Best Public Option: Anahuac National Wildlife Refuge
Best Species to Hunt/Fish: Blue- and green-wing teal, mottled duck, gadwall, pintail and northern shoveler
Distance from City: 45 miles
Acres: 34,000

Coastal marsh and prairie add up to the perfect equation for quality waterfowl hunting in the Anahuac National Wildlife Refuge in southeast Texas. According to the U.S. Fish and Wildlife Service (USFWS), the refuge is home to a variety of wildlife, ranging from migratory birds to alligators, bobcats and more. But waterfowl hunting is one of its primary recreational uses. This is in part because of the management strategy in place for protecting nesting and breeding areas for waterfowl, shorebirds and waterbirds. Over 40 percent of the refuge is open to waterfowl hunting; however, you should contact the refuge headquarters before heading out for current regulations and permits. You must carry a free general permit when hunting on the refuge and a separate permit to hunt the East Unit, which cost $10 per day or $40 for an annual license.

You can also try fishing from one of three piers for a variety of freshwater fish like crappie, largemouth bass, alligator gar, bowfin, channel and blue catfish. Or, because of where the refuge is situated, you can also try saltwater fishing along the shorelines on East Galveston Bay for speckled trout, redfish, and southern flounder. Be aware that certain rules apply to boat usage in the refuge as well. 

Best Public Option: Des Plaines State Fish and Wildlife Area
Best Species to Hunt/Fish: Pheasant
Distance from City: 58 miles
Acres: 5,400

The lack of funding for state lands in Illinois has led to some tough times for public hunters. Most site managers work hard with what they have at their disposal, and the pheasant program at Des Plaines SFWA is a prime example. The upland fields are well-kept, and starting in late October through early January, the site is stocked with pheasants Wednesday-Sunday. Resident hunters pay $30 a day ($35 for non-resident) and are allowed a two-bird limit. You have to apply for a permit (or go on standby the morning of the hunt), which can be done through the Illinois Department of Natural Resources website.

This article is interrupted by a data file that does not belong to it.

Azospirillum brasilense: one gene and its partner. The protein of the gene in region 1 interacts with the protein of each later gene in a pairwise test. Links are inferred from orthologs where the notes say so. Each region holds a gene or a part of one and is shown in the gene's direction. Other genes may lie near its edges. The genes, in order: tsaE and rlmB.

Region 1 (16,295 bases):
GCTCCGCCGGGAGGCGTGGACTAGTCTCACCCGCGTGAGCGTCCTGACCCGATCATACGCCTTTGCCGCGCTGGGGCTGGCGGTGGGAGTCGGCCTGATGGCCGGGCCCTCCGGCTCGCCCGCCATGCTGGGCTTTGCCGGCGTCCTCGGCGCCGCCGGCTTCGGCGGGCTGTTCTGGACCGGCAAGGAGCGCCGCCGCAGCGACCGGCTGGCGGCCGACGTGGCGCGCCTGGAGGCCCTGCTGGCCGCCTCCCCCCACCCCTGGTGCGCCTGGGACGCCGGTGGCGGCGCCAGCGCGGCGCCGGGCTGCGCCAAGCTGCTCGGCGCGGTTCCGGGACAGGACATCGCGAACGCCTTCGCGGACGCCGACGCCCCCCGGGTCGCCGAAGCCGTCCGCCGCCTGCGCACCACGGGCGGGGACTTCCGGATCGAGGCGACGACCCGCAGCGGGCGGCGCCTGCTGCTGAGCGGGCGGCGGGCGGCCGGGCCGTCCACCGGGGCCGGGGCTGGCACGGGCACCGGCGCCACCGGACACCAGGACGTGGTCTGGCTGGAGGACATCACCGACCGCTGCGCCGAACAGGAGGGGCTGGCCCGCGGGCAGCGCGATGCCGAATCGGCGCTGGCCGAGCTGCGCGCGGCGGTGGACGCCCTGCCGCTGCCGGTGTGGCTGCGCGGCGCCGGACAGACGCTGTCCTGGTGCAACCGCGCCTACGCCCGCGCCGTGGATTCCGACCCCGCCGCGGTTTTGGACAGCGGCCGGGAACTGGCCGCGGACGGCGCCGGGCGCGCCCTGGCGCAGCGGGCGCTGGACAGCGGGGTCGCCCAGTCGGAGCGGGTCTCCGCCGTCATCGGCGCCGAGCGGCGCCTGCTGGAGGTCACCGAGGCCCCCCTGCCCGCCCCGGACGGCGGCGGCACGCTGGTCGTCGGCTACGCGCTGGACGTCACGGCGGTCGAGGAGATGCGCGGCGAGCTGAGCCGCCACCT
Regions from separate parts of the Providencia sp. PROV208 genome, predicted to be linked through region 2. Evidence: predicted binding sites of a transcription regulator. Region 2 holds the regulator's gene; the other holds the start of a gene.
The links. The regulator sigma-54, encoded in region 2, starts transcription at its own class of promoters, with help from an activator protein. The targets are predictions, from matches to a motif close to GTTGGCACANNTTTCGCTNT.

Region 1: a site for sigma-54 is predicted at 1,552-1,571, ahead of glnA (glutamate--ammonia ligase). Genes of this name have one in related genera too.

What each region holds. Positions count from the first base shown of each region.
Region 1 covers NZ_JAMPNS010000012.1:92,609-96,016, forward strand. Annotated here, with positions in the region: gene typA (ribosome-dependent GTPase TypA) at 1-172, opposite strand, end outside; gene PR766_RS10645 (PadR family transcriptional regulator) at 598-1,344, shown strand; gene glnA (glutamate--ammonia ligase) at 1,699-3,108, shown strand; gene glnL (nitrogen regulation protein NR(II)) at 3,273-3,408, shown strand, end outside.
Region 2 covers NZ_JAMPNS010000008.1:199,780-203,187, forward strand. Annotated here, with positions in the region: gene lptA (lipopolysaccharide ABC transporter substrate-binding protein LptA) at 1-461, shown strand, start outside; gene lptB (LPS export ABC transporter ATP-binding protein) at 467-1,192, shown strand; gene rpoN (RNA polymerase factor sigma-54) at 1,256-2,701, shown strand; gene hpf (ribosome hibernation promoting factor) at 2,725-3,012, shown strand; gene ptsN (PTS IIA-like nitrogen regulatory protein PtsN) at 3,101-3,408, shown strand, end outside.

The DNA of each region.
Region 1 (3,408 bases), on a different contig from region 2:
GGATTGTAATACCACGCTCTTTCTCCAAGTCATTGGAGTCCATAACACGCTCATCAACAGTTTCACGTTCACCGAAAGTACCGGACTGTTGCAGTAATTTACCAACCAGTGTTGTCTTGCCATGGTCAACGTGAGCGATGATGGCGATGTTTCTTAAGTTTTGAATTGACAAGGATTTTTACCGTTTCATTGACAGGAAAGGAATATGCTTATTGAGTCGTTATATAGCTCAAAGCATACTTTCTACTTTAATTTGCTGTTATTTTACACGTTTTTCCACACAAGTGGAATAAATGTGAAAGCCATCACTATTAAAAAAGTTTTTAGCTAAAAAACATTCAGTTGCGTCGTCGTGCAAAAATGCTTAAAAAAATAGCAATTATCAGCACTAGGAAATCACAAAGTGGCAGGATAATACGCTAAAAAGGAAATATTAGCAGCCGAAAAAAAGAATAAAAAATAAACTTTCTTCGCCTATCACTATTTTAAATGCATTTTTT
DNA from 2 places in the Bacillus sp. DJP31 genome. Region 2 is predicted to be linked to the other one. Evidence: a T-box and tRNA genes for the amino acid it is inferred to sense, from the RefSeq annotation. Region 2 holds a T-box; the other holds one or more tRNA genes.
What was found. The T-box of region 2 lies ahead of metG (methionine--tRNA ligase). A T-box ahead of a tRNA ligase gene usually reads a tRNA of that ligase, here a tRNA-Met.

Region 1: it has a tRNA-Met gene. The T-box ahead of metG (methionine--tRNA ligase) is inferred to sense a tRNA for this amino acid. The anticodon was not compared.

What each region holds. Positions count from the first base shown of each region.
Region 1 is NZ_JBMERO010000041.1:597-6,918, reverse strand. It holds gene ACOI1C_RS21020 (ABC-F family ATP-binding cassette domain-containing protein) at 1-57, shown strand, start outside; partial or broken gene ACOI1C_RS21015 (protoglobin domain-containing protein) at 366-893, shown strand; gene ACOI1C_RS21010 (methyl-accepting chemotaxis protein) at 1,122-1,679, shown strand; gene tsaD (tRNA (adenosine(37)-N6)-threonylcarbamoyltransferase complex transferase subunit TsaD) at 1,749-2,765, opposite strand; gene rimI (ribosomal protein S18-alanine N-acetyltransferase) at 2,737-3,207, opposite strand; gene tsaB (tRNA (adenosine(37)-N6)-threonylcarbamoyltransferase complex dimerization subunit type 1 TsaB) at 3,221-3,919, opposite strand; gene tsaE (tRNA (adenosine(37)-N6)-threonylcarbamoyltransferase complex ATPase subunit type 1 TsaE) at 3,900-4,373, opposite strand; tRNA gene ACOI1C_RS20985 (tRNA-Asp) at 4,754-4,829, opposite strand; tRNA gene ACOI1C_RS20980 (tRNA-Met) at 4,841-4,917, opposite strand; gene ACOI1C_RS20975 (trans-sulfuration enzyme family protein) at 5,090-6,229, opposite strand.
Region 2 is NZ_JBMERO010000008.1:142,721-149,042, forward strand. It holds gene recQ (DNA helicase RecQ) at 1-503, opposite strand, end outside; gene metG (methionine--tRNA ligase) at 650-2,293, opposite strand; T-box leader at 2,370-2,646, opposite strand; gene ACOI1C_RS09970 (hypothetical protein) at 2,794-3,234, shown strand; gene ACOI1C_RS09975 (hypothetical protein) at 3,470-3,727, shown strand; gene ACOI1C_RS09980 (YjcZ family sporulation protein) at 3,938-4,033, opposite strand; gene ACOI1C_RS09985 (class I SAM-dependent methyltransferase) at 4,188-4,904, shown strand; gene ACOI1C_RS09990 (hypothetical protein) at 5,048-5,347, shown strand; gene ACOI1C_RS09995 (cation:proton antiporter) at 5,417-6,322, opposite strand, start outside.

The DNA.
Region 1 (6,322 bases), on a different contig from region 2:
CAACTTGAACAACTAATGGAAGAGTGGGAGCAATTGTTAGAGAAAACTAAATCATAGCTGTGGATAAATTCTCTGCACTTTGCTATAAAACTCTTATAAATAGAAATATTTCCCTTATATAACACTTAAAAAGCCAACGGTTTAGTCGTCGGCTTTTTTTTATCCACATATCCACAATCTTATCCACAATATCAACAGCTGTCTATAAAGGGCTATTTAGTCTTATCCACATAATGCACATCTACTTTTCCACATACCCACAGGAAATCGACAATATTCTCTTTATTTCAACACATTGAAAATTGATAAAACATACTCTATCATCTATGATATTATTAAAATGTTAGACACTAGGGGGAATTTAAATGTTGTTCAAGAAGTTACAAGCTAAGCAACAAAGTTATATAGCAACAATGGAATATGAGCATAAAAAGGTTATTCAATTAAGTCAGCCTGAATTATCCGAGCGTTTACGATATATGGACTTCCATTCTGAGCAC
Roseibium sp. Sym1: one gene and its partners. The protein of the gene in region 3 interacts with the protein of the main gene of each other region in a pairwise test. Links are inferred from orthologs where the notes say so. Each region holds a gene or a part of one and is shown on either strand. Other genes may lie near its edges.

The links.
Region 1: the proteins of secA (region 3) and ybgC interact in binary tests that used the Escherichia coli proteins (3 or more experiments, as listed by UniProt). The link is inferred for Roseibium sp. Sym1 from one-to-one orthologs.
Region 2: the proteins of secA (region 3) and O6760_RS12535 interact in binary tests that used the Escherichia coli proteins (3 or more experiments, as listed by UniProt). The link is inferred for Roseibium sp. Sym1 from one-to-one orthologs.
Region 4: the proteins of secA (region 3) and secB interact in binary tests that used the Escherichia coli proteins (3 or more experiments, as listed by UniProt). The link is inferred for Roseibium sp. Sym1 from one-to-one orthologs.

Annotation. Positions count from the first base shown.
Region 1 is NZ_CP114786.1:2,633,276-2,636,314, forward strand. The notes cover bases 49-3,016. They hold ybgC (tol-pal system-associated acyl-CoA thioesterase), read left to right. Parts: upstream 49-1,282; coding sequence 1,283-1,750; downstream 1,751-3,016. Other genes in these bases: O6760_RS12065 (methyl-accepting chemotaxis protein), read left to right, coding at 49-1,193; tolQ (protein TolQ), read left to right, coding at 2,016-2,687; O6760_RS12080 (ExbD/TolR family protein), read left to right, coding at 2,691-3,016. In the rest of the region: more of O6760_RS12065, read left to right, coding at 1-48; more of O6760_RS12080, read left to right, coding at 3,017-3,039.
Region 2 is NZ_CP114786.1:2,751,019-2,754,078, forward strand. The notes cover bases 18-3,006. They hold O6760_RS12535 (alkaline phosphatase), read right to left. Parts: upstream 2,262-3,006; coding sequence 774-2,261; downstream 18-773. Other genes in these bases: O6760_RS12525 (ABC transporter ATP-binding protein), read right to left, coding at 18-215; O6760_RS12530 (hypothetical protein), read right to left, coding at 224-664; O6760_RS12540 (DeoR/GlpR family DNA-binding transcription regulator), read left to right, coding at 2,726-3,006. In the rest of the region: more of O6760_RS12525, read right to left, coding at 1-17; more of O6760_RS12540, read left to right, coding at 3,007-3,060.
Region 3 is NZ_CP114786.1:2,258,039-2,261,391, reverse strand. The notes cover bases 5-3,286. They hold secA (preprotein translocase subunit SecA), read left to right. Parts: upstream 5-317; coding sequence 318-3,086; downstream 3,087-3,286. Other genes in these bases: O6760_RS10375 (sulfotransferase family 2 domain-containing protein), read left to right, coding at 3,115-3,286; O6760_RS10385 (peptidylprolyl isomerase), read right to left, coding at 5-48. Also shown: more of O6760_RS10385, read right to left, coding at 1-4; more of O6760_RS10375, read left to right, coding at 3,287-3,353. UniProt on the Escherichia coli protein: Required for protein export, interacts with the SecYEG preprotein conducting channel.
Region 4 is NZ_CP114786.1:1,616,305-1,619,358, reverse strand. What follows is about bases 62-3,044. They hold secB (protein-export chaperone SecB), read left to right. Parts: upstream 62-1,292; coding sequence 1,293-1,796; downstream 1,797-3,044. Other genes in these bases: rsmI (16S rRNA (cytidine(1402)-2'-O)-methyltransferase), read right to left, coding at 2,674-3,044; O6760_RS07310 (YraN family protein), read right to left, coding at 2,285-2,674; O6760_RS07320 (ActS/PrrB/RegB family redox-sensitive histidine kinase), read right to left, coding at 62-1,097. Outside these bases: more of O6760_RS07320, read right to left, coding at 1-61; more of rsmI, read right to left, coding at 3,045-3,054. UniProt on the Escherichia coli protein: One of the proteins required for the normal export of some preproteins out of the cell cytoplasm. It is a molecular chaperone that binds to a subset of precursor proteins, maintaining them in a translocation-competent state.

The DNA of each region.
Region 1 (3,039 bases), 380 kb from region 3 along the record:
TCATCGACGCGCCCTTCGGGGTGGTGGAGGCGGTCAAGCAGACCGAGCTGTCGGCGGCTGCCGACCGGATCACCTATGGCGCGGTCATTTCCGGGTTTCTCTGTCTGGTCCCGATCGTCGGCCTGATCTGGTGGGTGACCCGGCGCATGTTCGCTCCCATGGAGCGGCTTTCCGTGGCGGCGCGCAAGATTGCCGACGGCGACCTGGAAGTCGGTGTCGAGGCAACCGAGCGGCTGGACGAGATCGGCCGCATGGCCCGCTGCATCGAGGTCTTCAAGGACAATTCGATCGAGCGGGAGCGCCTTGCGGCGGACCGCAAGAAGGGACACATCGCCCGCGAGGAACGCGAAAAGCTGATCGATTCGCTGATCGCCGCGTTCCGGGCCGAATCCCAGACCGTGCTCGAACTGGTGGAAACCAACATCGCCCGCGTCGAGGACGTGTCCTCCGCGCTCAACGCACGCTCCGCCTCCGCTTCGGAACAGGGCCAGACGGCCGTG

Site manager Jeff Wepprecht suggests you apply for the permit because they release birds the night before based on the number of hunters expected. During the week, hunter numbers fluctuate between 50 to 100, but on weekends expect 175 to 215. A permit assures your group a field, so it’s smart to go that route. It also means more birds will be put out the night before. Hunting begins at 9 a.m. and closes at 4 p.m. You will be assigned a field, but after the first hour hunters are allowed to roam the entire upland unit.

Whitetail bow hunters are free to hunt everyday until the pheasant season begins. You just have to apply for a windshield tag (a simple process), which must be displayed when you park. Once the pheasant season is in, bow hunters are limited to Monday and Tuesday. Des Plaines also accommodates 35 hunters for the first three-day deer gun season. That is also done by permit through the IDNR site. There are 30 stakes on the Des Plaines River for duck hunting, which are drawn by lottery at the site the last weekend in July. You show up, put your name in the hat, and if it gets drawn, you have a blind for the season, which you must build (sometimes blinds are left over from the previous season, but don’t bank on it). Hunters must be in the blind 30 minutes prior to shooting light. After that, anyone can claim the blind.

Anglers can fish the Kankakee and Des Plaines River, plus there is a smaller 20-acre pond on the property. Most common species are catfish, walleye, bass, crappie and bluegill.
Best Public Lands Near Big Cities